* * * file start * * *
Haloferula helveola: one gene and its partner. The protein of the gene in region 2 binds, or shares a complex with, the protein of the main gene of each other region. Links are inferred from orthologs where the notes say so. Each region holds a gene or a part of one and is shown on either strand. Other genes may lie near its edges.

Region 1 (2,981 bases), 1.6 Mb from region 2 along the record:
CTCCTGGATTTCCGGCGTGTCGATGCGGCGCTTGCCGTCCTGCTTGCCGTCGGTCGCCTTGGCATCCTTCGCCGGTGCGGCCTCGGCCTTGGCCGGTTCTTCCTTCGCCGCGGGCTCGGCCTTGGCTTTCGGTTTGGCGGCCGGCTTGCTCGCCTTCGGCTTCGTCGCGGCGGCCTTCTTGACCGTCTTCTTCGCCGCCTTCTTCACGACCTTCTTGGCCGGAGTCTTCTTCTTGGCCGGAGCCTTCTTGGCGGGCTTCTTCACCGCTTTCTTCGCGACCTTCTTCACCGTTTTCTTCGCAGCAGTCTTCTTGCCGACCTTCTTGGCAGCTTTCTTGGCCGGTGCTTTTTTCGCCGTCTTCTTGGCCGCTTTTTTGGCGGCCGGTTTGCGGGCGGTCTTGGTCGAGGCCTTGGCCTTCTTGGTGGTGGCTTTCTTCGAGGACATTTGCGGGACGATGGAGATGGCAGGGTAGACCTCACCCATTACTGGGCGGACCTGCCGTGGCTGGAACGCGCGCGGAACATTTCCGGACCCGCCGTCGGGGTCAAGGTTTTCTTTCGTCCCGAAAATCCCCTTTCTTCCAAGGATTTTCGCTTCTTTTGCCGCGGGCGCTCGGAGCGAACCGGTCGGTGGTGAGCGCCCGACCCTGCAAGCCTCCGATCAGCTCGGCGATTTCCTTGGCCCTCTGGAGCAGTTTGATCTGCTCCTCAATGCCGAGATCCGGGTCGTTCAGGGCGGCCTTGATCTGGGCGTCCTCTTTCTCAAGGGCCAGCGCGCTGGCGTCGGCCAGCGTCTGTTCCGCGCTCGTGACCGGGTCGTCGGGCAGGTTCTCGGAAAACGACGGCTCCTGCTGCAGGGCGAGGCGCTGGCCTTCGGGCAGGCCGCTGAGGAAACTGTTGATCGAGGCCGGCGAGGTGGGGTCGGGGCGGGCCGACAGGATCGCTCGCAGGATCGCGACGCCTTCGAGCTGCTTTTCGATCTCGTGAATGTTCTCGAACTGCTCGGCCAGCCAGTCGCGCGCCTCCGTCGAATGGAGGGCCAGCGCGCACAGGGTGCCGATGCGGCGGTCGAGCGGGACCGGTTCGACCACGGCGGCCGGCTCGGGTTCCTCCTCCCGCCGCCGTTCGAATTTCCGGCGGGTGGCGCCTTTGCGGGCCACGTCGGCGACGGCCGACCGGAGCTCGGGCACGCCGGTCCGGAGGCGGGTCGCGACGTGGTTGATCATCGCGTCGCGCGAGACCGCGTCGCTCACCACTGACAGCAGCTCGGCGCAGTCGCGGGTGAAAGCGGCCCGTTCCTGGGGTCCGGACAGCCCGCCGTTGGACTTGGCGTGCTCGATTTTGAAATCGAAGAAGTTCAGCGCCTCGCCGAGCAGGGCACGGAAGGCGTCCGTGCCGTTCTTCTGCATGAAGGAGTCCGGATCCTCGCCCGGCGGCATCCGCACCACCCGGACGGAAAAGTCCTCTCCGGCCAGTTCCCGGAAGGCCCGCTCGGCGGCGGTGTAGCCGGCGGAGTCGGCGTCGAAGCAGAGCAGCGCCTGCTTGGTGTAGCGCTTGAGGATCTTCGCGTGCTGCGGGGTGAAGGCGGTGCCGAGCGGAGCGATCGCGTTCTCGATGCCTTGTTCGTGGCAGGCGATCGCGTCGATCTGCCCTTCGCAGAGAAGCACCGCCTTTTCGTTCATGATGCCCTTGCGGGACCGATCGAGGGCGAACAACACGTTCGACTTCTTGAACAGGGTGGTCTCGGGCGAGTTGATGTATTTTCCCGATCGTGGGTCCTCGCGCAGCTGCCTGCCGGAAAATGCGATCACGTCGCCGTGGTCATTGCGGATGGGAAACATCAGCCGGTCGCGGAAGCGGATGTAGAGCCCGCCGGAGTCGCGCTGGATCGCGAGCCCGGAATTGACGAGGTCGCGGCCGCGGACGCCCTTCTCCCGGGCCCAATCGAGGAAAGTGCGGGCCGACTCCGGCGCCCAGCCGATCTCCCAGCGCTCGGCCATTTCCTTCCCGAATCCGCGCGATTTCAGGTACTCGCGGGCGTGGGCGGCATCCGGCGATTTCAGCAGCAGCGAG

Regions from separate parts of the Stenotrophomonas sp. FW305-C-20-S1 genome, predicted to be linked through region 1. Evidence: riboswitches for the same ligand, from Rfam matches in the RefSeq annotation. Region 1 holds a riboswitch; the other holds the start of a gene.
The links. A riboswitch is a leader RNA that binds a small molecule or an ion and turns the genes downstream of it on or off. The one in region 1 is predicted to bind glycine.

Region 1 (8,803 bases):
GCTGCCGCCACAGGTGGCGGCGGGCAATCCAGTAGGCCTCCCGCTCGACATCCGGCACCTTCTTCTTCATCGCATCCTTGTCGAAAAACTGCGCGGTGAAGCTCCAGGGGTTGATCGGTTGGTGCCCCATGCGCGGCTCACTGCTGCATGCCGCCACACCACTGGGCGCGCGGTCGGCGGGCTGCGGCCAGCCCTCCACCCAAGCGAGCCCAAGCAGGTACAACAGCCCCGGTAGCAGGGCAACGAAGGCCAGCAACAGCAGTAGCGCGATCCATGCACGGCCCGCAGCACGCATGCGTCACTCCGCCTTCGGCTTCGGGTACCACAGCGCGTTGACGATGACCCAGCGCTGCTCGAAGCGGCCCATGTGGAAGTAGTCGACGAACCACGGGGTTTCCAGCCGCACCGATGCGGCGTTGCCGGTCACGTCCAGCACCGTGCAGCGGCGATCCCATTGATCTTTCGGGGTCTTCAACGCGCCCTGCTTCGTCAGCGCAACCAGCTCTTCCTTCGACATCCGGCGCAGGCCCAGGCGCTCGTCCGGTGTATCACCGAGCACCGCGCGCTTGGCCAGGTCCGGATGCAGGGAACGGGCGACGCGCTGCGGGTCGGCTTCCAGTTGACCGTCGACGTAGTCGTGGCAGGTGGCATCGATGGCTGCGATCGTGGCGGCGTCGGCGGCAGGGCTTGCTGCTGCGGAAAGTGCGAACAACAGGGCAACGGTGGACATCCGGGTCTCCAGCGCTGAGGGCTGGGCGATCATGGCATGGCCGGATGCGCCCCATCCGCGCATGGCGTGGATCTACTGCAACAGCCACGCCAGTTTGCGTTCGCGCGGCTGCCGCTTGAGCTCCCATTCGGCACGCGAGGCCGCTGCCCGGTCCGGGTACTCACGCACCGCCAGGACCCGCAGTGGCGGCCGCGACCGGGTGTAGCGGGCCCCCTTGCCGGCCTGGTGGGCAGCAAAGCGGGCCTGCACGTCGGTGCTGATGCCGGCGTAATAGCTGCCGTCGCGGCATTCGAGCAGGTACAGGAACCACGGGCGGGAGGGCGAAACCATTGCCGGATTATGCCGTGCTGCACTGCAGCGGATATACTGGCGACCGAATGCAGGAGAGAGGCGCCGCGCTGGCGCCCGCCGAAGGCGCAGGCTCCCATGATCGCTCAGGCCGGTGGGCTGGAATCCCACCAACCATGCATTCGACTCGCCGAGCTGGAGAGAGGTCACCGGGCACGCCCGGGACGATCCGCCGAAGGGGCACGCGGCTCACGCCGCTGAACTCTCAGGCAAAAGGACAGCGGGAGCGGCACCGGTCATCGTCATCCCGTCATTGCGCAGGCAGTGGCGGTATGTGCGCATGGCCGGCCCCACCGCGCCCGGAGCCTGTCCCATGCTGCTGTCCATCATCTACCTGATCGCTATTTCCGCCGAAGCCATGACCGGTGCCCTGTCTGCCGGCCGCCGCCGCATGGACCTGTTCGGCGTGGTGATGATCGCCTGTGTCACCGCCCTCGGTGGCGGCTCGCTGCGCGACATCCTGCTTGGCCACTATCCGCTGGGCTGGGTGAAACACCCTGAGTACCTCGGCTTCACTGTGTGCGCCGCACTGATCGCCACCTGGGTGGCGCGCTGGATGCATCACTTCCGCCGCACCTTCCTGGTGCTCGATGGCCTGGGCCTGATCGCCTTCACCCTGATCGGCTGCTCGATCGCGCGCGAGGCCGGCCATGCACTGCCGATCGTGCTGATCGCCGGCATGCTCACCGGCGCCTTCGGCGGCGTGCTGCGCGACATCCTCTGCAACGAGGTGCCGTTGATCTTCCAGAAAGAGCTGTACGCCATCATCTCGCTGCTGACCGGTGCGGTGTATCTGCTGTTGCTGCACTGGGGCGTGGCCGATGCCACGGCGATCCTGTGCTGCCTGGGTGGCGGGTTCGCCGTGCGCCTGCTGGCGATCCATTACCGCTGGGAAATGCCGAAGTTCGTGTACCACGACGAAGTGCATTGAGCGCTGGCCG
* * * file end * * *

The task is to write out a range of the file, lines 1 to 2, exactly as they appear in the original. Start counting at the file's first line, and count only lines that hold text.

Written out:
Haloferula helveola: one gene and its partner. The protein of the gene in region 2 binds, or shares a complex with, the protein of the main gene of each other region. Links are inferred from orthologs where the notes say so. Each region holds a gene or a part of one and is shown on either strand. Other genes may lie near its edges.

Region 1 (2,981 bases), 1.6 Mb from region 2 along the record: